Re: [PATCH v7 03/14] x86/cet/ibt: Add IBT legacy code bitmap setup function

From: Yu-cheng Yu
Date: Mon Jun 10 2019 - 16:39:43 EST

On Mon, 2019-06-10 at 12:52 -0700, Dave Hansen wrote:
> On 6/10/19 12:38 PM, Yu-cheng Yu wrote:
> > > > When an application starts, its highest stack address is determined.
> > > > It uses that as the maximum the bitmap needs to cover.
> > >
> > > Huh, I didn't think we ran code from the stack. ;)
> > >
> > > Especially given the way that we implemented the new 5-level-paging
> > > address space, I don't think that expecting code to be below the stack
> > > is a good universal expectation.
> >
> > Yes, you make a good point. However, allowing the application manage the
> > bitmap
> > is the most efficient and flexible. If the loader finds a legacy lib is
> > beyond
> > the bitmap can cover, it can deal with the problem by moving the lib to a
> > lower
> > address; or re-allocate the bitmap.
> How could the loader reallocate the bitmap and coordinate with other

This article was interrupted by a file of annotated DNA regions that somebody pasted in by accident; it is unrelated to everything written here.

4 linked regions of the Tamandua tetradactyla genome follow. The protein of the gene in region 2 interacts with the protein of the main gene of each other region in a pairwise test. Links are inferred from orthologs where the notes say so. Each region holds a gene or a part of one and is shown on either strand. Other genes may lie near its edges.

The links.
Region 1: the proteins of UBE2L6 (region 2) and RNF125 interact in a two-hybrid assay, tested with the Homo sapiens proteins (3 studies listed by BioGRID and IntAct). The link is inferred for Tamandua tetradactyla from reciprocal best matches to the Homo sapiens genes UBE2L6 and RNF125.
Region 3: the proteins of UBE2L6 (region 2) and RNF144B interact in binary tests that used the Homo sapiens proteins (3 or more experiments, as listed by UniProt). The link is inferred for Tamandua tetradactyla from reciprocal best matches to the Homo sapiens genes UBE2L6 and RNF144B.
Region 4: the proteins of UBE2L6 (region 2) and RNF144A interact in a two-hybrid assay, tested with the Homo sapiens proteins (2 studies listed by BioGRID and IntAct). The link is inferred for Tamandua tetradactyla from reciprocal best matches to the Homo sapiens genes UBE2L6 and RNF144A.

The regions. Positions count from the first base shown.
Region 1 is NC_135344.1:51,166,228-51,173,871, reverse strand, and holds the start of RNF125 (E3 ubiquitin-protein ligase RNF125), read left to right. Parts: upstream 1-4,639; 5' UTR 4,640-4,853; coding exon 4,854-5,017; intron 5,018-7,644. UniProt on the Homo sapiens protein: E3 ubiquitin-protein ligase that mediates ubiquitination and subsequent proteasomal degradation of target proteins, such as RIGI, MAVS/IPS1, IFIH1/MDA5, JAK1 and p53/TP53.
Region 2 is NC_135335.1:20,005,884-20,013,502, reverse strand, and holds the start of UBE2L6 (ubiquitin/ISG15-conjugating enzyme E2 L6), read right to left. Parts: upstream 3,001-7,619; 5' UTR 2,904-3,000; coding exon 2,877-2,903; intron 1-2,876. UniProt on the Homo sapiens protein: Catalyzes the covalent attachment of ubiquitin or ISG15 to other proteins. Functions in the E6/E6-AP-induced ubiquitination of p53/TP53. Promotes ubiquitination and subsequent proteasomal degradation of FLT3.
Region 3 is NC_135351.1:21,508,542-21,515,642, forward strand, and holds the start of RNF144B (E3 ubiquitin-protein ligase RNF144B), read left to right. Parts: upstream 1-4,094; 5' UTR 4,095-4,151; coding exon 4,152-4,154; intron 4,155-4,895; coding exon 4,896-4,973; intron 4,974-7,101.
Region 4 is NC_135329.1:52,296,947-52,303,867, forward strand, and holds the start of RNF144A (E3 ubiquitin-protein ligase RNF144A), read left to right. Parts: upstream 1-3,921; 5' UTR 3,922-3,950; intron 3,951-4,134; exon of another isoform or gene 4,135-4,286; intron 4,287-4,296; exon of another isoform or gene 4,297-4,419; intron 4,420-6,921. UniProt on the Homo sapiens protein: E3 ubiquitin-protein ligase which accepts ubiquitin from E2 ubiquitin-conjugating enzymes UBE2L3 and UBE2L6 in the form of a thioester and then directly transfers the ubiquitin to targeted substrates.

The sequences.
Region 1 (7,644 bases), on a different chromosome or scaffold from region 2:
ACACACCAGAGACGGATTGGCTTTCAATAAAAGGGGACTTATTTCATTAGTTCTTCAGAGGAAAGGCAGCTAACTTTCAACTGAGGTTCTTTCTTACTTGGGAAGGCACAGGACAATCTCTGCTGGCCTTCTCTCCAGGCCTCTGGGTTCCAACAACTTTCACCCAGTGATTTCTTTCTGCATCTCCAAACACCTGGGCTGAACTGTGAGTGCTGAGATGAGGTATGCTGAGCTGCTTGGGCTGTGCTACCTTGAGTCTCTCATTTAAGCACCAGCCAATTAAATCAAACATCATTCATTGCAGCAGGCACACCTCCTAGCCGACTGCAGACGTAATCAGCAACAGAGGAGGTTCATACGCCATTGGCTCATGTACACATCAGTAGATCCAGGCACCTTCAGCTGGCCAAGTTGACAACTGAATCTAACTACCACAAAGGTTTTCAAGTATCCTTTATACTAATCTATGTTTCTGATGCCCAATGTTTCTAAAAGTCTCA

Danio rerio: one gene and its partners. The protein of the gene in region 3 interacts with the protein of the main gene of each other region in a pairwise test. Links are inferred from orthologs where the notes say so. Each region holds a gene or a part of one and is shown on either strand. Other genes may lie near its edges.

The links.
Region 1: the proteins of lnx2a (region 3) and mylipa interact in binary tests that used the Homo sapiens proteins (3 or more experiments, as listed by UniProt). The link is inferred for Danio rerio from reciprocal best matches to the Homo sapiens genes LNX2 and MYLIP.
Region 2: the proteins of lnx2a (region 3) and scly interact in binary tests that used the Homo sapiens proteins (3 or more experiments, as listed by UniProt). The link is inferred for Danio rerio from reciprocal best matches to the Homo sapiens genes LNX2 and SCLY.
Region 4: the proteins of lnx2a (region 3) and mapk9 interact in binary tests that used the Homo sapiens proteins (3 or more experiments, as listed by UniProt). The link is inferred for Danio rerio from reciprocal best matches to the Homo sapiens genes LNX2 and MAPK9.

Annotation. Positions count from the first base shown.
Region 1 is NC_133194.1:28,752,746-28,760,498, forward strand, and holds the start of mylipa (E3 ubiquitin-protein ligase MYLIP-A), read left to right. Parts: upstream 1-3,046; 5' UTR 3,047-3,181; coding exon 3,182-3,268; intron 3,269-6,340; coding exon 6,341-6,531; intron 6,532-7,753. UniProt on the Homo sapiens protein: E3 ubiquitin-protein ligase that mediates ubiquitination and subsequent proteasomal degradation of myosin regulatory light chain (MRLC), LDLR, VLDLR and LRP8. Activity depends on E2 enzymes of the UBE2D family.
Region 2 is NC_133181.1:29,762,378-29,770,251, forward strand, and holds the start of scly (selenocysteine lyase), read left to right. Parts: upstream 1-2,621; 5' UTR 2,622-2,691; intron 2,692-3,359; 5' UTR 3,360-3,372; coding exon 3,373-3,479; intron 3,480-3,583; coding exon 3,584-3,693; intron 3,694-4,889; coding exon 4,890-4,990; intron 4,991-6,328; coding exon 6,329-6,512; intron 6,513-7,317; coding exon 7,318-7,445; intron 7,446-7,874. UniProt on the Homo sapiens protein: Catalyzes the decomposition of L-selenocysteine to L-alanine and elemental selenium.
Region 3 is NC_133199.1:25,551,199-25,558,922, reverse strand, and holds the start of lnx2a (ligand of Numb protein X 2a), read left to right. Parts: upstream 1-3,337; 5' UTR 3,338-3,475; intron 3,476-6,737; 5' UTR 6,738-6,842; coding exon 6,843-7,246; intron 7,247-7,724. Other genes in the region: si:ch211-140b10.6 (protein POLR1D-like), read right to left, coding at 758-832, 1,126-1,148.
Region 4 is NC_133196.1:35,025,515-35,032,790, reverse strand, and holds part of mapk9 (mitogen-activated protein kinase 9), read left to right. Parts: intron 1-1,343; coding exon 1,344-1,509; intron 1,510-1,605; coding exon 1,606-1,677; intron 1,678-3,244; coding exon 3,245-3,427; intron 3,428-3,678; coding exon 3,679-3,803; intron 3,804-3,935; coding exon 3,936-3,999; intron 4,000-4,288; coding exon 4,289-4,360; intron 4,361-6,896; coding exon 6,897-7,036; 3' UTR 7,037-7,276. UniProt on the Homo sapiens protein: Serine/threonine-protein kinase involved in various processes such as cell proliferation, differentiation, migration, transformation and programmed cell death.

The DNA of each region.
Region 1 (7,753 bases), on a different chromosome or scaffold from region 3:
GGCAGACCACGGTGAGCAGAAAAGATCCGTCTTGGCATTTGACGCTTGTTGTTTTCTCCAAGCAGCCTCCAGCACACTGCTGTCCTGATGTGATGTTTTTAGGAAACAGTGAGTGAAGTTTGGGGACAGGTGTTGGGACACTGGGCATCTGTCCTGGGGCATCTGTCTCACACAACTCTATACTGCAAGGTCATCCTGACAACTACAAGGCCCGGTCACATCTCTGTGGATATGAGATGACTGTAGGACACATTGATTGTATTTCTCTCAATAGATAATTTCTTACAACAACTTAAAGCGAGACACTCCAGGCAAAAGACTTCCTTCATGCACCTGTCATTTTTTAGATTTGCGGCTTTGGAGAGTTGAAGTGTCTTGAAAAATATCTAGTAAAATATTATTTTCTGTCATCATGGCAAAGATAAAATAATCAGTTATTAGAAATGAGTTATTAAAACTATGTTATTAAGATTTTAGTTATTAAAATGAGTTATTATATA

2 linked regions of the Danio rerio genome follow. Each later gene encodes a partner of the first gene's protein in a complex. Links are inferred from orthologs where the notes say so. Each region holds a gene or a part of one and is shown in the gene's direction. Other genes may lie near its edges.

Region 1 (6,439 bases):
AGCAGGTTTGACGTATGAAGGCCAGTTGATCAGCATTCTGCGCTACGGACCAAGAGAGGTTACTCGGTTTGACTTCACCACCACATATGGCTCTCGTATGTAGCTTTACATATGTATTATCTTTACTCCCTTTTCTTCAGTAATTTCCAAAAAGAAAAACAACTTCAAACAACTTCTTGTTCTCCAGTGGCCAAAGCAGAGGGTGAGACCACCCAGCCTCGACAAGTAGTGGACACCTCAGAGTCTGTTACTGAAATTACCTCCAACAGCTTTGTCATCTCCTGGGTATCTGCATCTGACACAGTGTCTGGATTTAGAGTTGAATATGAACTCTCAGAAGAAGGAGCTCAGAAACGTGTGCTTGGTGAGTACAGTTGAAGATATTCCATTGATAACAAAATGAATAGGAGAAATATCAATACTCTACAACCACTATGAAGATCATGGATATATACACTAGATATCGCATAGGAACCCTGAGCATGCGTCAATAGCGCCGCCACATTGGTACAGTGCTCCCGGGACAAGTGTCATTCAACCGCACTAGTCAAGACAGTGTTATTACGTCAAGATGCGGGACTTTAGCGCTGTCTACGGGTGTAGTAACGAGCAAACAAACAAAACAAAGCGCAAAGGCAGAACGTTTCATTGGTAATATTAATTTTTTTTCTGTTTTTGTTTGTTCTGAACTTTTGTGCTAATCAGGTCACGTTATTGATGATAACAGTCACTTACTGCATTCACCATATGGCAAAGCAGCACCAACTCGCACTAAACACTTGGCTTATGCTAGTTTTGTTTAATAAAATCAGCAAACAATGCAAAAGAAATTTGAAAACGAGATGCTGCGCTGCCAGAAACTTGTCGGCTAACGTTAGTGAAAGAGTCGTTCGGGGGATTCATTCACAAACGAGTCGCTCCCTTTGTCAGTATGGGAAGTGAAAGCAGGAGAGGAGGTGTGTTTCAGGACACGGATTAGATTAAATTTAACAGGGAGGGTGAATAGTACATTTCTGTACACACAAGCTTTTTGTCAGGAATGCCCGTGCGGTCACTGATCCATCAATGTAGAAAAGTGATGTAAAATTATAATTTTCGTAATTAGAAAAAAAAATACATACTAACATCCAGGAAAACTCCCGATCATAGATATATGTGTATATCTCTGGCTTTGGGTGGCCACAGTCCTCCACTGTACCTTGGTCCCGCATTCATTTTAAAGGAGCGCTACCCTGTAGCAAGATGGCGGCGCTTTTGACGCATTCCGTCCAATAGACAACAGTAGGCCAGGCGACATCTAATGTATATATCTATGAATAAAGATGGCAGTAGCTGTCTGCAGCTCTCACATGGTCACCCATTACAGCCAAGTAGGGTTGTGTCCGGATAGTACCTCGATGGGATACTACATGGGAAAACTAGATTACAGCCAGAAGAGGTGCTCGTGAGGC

> users of the bitmap?

Assuming the loader actually chooses to re-allocate, it can copy the old bitmap
over to the new before doing the switch. But, I agree, the other choice is
easier; the loader can simply put the lib at lower address. AFAIK, the loader
does not request high address in mmap().

> > If the loader cannot allocate a big bitmap to cover all 5-level
> > address space (the bitmap will be large), it can put all legacy lib's
> > at lower address. We cannot do these easily in the kernel.
> This is actually an argument to do it in the kernel. The kernel can
> always allocate the virtual space however it wants, no matter how large.
> If we hide the bitmap behind a kernel API then we can put it at high
> 5-level user addresses because we also don't have to worry about the
> high bits confusing userspace.

We actually tried this. The kernel needs to reserve the bitmap space in the
beginning for every CET-enabled app, regardless of actual needs. On each memory
request, the kernel then must consider a percentage of allocated space in its
calculation, and on systems with less memory this quickly becomes a problem.